Members of the Baltimore region's close-knit swimming community were reeling Tuesday from the death late Monday of Alec John Cosgarea, 17, a varsity swimmer at the McDonogh School in Owings Mills and a competitor for the North Baltimore Aquatic Club.

According to police, the rising senior was driving north on Greenspring Avenue about 10:20 p.m., approaching Highview Drive, when he lost control of his car and it left the roadway and struck a tree. He was flown to Maryland Shock Trauma, where he died, police said.

Cosgarea's family, including his parents and two brothers, requested privacy Tuesday, said John Cadigan, the NBAC's operations director.

But his coaches spoke warmly of a teenager who cracked jokes but swam intensely, who was competitive but a vocal supporter of his teammates.

"The entire team is devastated," said Scott Ward, head coach for McDonogh, which won the Maryland Interscholastic Athletic Association A Conference championship meet in February.

"You just don't have too many kids like Alec come through the door," said Erik Posegay, a high-performance coach at the NBAC who last saw Cosgarea at the club's last swim meet of the summer Monday night, just hours before Alec's death.

"He was definitely a rising star in this sport."

After the meet, Posegay said, Alec went to dinner with other swimmers, per tradition, then headed back to his family's home on Alterwood Lane in Owings Mills.

Sometime after, his 2006 Ford Fusion left the roadway, police said. Evidence at the scene of the accident showed Cosgarea was driving above the speed limit, police said.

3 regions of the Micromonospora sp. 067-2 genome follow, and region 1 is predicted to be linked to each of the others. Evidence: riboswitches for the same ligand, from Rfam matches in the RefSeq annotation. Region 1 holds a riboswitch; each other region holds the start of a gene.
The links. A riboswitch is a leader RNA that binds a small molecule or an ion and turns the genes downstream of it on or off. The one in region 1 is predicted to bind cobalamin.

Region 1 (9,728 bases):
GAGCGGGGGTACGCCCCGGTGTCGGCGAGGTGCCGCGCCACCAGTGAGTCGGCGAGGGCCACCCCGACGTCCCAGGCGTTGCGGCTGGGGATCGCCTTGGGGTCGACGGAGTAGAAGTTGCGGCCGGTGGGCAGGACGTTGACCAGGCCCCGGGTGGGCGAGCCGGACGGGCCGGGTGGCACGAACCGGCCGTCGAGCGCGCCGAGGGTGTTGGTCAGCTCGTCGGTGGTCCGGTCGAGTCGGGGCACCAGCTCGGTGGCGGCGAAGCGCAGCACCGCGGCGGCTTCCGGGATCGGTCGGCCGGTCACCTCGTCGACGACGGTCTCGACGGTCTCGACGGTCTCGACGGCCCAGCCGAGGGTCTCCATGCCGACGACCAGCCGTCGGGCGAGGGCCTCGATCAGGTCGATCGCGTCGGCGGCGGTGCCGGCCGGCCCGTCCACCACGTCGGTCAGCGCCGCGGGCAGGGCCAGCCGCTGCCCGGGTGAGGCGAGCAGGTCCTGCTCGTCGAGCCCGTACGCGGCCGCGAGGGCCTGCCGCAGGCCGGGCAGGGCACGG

Ward, who coached Cosgarea at McDonogh for two years in middle school and three years on the varsity team, called the teen "a truly outstanding young man and exactly who you would want on your team."

Ward said Cosgarea was rarely without a smile on his face, but never far from focus.

"He could be [joking], and then kind of flip that switch when he needed to be a competitor," Ward said. "He was very good under pressure."

Cosgarea was a school record holder and an All-American, and won the 100-yard butterfly in this year's MIAA championship meet, Ward said. But he also didn't complain when coaches yanked him from a backstroke race at the same meet.

"He was all about whatever it would take for the team to win," Ward said.

Posegay said Cosgarea loved the sport and came to each practice with new goals.

In a statement, Bob Bowman, head coach and CEO of the NBAC, who is in Knoxville, Tenn., working with the Olympic team and coaching the club's most famous alumnus,Michael Phelps, said the whole club is grieving Cosgarea's death.

"Alec began swimming for NBAC at age six and demonstrated determination and versatility in his career," Bowman wrote. "Alec is an example to our athletes in how he trained, how he competed and the standards that he held himself to, which will continue to inspire and motivate his teammates and coaches."

Viewings will be held Friday at the Ruck Funeral Home, 1050 York Road in Towson, from 2 p.m. to 4 p.m. and 7 p.m. to 9 p.m.

A funeral mass will be held Saturday at the Cathedral of Mary Our Queen, 5200 N.Charles St.in Baltimore, at 10 a.m.

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